‘If you can imagine …’

I speak of the ‘awful things that happen’ in the narrative, and I possibly need to clarify that my literary novels – the ones I am discussing here, as it happens – colours don’t seem to have had the same role in my other novels – my literary novels are concerned with dark events that disrupt the pleasant lives of the characters. Fiction – and much storytelling in general – is concerned to some degree with such disruption. Take the story of Cinderella – a reasonably typical storyline – the good child’s life is made miserable by the stepmother – the child perseveres in hope, and with the intervention of magic she triumphs and finds love – a love fortunately characterised by luxury and comfort in the form of a prince and a palace etc. If the trajectory of the story was that once upon a time there was a good little girl who grew up to marry a prince and live happily ever after – there would in fact not really be a story.

This is what currently bothers people I suppose with the story of Princess Mary of Denmark. It is not STORY enough for the readers that she was a commoner who married a prince – that’s a good START for a story – but the readers, faithfully fed by the magazines, long for her to SUFFER some kind of dark deeds before she can emerge again and live happily ever after. This is what stories DO. The story of Princess Diana is particularly attractive for its utterly dark and tragic ending. I am sorry to have drifted into the narratives of the princesses – but they are very useful when discussing the ways stories work, what stories are about, and how they develop. You need the deep-darks troughs in order for the highlights to function as part of a story. Otherwise the highlights are just a string of bright beads.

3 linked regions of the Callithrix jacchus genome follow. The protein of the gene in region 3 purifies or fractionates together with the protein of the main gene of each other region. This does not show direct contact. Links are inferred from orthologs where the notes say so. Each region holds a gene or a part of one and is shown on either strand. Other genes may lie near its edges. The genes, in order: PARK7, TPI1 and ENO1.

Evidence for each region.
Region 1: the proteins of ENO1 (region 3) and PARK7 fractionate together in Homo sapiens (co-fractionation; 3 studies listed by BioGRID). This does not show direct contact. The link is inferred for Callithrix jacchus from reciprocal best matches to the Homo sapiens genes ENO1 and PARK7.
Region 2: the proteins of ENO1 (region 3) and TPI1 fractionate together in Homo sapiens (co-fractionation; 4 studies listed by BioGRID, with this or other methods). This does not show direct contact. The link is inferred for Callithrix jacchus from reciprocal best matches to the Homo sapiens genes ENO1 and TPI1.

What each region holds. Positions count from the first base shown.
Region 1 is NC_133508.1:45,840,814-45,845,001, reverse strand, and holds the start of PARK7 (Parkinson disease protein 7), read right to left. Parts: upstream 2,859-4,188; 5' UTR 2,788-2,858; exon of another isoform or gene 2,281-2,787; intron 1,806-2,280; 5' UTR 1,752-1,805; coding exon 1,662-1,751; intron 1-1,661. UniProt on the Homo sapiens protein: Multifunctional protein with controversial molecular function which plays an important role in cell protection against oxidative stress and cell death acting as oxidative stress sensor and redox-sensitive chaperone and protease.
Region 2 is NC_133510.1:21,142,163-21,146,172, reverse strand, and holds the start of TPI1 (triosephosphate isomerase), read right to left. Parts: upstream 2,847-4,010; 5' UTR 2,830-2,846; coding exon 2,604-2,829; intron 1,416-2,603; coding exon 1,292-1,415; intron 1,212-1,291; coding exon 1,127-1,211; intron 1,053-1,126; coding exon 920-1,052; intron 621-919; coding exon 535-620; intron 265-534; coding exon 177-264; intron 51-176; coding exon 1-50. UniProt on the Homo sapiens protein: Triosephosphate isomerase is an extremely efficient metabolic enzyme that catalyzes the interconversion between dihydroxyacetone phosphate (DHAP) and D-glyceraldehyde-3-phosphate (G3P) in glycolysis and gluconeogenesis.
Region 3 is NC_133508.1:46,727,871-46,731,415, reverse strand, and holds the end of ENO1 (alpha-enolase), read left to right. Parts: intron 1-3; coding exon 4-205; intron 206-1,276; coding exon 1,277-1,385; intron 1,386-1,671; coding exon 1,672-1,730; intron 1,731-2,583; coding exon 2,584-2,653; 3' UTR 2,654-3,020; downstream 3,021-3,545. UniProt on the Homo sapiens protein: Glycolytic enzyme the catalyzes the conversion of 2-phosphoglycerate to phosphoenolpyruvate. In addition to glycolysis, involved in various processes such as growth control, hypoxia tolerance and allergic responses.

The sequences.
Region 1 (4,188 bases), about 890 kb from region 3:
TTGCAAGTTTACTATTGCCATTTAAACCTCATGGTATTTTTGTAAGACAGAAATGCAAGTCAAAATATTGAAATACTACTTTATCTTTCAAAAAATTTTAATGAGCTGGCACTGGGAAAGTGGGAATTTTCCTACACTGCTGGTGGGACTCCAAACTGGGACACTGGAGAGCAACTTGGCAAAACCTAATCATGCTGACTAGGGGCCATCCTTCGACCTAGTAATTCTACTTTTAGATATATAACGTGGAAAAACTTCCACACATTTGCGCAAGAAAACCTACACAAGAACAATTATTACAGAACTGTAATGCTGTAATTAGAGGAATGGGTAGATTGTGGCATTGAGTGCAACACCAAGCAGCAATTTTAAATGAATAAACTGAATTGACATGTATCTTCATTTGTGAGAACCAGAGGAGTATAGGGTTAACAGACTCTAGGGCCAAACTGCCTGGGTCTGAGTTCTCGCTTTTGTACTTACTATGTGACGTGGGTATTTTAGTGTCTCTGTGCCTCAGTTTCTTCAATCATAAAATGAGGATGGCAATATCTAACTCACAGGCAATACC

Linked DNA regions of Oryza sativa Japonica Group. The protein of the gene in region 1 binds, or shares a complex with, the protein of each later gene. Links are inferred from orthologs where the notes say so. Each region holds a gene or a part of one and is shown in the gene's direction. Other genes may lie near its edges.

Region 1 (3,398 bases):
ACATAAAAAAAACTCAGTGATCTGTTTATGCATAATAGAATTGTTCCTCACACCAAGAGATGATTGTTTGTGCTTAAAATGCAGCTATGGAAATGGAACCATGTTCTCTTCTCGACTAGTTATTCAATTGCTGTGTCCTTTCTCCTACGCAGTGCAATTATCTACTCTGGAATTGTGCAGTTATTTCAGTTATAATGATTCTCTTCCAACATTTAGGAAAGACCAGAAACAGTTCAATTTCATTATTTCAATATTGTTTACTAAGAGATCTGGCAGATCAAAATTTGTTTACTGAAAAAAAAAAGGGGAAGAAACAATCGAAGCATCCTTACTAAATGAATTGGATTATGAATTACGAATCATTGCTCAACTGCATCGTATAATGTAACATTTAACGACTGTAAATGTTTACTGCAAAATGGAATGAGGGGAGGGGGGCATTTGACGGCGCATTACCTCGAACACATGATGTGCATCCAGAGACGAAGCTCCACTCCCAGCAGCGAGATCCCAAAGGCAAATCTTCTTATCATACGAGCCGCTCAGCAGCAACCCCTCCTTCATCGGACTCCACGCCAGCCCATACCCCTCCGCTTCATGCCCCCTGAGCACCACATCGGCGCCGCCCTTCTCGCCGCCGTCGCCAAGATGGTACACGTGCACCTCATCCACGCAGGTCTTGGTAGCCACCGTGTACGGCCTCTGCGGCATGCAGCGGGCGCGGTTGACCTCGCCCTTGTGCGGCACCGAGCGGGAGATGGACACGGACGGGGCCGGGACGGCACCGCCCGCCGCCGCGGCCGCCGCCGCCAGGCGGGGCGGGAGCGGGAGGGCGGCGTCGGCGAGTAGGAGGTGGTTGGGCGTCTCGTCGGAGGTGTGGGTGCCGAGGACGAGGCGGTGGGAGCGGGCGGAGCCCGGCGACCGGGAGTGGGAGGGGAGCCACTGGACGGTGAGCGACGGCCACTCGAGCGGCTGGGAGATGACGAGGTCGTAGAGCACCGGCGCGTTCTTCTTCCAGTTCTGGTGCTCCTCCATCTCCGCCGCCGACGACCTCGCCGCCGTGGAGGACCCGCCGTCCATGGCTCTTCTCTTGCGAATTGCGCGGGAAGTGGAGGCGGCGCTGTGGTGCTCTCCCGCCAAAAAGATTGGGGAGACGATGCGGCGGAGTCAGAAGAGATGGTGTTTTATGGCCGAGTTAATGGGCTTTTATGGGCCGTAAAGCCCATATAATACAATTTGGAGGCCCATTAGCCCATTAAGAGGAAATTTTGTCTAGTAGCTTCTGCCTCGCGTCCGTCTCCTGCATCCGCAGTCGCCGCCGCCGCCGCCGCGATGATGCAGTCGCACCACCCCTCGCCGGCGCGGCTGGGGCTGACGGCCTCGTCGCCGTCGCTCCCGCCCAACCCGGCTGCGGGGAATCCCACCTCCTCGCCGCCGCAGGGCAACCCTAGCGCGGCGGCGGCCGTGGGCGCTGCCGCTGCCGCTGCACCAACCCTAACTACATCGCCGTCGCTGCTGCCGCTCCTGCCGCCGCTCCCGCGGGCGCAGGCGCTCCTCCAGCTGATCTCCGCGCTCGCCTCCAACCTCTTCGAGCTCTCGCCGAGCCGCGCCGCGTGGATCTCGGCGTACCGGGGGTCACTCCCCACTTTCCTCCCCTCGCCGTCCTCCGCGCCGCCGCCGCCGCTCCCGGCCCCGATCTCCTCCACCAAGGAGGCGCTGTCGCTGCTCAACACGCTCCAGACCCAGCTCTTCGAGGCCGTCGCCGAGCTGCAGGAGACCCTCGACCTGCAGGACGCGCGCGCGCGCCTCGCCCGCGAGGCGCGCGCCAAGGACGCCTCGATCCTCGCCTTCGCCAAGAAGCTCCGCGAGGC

Even the simplest kind of baby story will tell a child that to begin with a little dog had no friends but ended up through various manoeuvres with at least one friend. Human beings yearn for some kind of happy element in the end. Romeo and Juliet may end with the deaths of the lovers, but it seems that with the death may come peace among the warring families.

In the novels of mine that I am discussing, terrible things do happen – crimes and disasters – but there is a level at which the narrative is searching for equilibrium and beauty. And to me, it seems, colour is a marker of this, a signifier of the good and the beautiful, even though the white and the red and indeed the black and the green are also made use of in the text for dark and evil purposes. The red shoes in my novel Red Shoes are the shoes of little children who have been stolen, in various ways, by a religious cult for the purposes of establishing a new world order. The colour red itself carries a powerful range of suggestions from rage to love and many qualities in between.  Similarly white – there’s innocence and there’s death, to begin with.

I did not set out as a novelist to take my readers through the colours – moving in the titles from blue to white to red to green – but that is how it has worked. Between red and green there comes, chronologically, a novel called Cape Grimm. Now if there were a colour embedded in that title, I would see it as black. Again, taking black as a colour for argument’s sake. By the time I was writing Cape Grimm I saw the three novels – The White Garden, Red Shoes, and Cape Grimm as a trilogy working in no particular order under the alchemical colours of black and white and red. But I could not shift my use of the title Cape Grimm to take in the word ‘black’. It would not shift. I know that sounds strange too – to say that a title has some sort of will of its own – but this was the case.